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Ideal garlic growth before winter?

Posted by clones2 4 (My Page) on
Mon, Nov 7, 11 at 19:56

Last year I planted my garlic a bit early and had tops about 6" to 8" tall before winter. Everything turned out perfect this summer, but I planted a little later this year about the 2nd week in October.

I've been checking a few cloves because nothing has really broken the surface yet. A few are starting to go and are just about to break the surface, but many don't seem to have done much yet.

Am I going to have issues with these in the spring if I don't get growth started before winter? What's the ideal growth you want before winter sets in?

Thanks.


Follow-Up Postings:

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RE: Ideal garlic growth before winter?

Only speaking from my experience. I have found that planting my garlic a month and a half from typical first freeze gives me larger bulbs the next year. I plant no later than the last week of Sept. here (zone 6A). It takes me 3 weeks to see emergence. My sprouts are 6" tall now and will probably give me one or two more inches of growth before winter. The growth will be "tipped back" and burnt on the tips before spring, but will remain green through a normal winter here. May not be the same in your zone 4.
Last year I was late in planting, two or three weeks, and my garlic turned out small and weak this year.
Mine is looking good so far this fall. Hope this helps you figure it out in your area.
hortster


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RE: Ideal garlic growth before winter?

Timing may be much more important the lower the zone where you're growing. That said. Here in Western Oregon, where it usually drops no lower than 15F, I haven't seen much difference between planting in mid Sept. or late Oct. and the little difference that I did notice was probably due to the weather.


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RE: Ideal garlic growth before winter?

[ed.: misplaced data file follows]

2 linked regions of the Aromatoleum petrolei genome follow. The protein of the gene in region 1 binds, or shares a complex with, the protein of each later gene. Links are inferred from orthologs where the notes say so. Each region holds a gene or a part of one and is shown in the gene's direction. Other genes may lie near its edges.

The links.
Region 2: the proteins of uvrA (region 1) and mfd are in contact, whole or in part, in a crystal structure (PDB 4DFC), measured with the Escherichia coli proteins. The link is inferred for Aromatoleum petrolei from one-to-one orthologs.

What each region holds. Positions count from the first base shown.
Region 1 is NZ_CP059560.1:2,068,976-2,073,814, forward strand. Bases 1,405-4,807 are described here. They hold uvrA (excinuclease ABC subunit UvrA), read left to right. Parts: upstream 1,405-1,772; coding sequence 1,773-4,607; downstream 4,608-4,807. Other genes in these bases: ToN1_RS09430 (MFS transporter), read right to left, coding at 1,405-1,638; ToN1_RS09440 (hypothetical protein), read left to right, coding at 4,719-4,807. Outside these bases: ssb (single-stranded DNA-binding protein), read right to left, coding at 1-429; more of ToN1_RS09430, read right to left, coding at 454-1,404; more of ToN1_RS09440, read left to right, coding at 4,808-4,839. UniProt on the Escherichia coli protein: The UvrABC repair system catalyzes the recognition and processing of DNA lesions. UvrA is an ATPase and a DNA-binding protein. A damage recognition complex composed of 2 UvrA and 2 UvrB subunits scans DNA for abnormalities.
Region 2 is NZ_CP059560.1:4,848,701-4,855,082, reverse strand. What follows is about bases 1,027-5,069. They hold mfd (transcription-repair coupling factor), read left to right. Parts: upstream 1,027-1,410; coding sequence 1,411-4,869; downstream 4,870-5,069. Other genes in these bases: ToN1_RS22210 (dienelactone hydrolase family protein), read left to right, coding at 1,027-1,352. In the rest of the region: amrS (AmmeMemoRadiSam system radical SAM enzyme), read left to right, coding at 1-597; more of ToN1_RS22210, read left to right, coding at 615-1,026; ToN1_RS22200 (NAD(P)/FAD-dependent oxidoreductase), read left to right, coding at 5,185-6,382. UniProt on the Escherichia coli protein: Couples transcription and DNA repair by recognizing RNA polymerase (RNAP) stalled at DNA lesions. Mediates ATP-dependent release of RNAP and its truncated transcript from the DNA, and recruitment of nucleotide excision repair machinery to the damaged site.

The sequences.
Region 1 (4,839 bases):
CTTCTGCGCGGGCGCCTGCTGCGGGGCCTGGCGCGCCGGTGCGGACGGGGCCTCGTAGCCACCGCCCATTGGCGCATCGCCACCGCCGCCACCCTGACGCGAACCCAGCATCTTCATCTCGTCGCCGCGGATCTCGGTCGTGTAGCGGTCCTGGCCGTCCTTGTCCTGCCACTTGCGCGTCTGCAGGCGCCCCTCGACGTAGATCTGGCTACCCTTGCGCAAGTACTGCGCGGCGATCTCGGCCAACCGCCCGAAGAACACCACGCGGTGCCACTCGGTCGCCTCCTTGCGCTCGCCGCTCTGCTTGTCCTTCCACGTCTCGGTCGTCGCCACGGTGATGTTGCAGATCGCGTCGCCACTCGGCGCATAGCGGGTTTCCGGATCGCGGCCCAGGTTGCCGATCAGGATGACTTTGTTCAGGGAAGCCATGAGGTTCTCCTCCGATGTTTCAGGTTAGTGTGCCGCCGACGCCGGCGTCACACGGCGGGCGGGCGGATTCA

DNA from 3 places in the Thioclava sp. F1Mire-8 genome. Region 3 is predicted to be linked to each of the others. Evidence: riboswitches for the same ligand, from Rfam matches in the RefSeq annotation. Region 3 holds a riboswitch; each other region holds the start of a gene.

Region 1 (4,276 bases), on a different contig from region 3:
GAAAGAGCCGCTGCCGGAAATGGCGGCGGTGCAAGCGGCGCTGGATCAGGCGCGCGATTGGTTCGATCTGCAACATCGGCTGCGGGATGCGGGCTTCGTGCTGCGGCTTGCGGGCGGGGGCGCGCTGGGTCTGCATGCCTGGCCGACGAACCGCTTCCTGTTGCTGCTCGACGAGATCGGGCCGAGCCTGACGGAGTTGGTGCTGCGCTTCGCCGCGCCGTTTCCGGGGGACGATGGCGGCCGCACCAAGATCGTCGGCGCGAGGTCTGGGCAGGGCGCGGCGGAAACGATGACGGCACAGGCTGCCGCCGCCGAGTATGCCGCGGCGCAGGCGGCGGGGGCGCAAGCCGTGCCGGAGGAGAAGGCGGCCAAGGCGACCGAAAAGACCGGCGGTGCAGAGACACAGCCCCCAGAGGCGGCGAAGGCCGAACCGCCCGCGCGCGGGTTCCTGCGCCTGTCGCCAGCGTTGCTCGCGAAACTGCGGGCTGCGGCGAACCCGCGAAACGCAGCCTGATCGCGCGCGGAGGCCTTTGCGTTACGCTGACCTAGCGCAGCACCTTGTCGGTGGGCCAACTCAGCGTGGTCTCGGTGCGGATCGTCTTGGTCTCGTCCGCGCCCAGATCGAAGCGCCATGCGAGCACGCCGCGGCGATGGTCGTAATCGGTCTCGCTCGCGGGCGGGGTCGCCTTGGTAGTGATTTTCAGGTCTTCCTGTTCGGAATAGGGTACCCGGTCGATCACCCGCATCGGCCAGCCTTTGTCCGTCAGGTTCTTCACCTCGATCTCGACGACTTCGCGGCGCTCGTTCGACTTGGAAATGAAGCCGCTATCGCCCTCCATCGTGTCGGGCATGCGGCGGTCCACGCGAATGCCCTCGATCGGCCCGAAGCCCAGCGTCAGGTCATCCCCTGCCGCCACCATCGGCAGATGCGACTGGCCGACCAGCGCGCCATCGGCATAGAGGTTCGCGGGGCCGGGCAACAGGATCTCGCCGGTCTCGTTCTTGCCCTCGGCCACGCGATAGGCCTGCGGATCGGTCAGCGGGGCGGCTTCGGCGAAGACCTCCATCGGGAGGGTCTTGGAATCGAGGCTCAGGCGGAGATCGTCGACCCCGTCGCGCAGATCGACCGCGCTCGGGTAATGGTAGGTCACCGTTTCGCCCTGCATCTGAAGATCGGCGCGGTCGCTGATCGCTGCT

First, I have only grown garlic for five years, so I am no pro. But I have been in horticulture for a long time and understand basic plant physiology.
I agree with madroneb's "Timing may be much more important the lower the zone where you're growing." But my theory (and that's all it is) is that the initial fall growth is responsible not for bulb development, but rather, fibrous feeder root development. It seems logical that the carbohydrates produced by the initial fall foliage go to them and ready the plant for better bulb growth in the spring. The better the initial root establishment the bigger the bulb. The reason that I theorize this is the years that I have planted "on time" and gotten a good sprouting have been followed by larger bulbs and much heavier feeder root systems when harvested. Late plantings with small sprouts have been the opposite.
Do some of you professional garlic growers have thoughts on this?
hortster


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RE: Ideal garlic growth before winter?

Hortster,
What you say sounds right to me. In areas where the weather drops low and stays there, the garlic goes into a close to dormant state. So the more root development you get in the fall, the readier the plant is to feed top growth in the spring.
In warmer zones like here in Oregon where it stays above freezing most of the winter, the plant development may slow, but never stops. And so if the garlic is planted late, it still has plenty of time to establish itself before warm spring weather kicks in.
Maybe Garliclady has something more to offer here. I may not be a profesional garlic grower but for 16 years now i've made my living growing organic vegetables and about 800 lbs. of garlic annually makes up some of that.


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RE: Ideal garlic growth before winter?

I planted a month ago. The left over cloves were peeled and put in a plastic bag in the refrigerator - they're all busy sprouting roots, not the green end. A few have nearly an inch of roots now.


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RE: Ideal garlic growth before winter?

I don't get it, why did you peel them and put them in the fridge?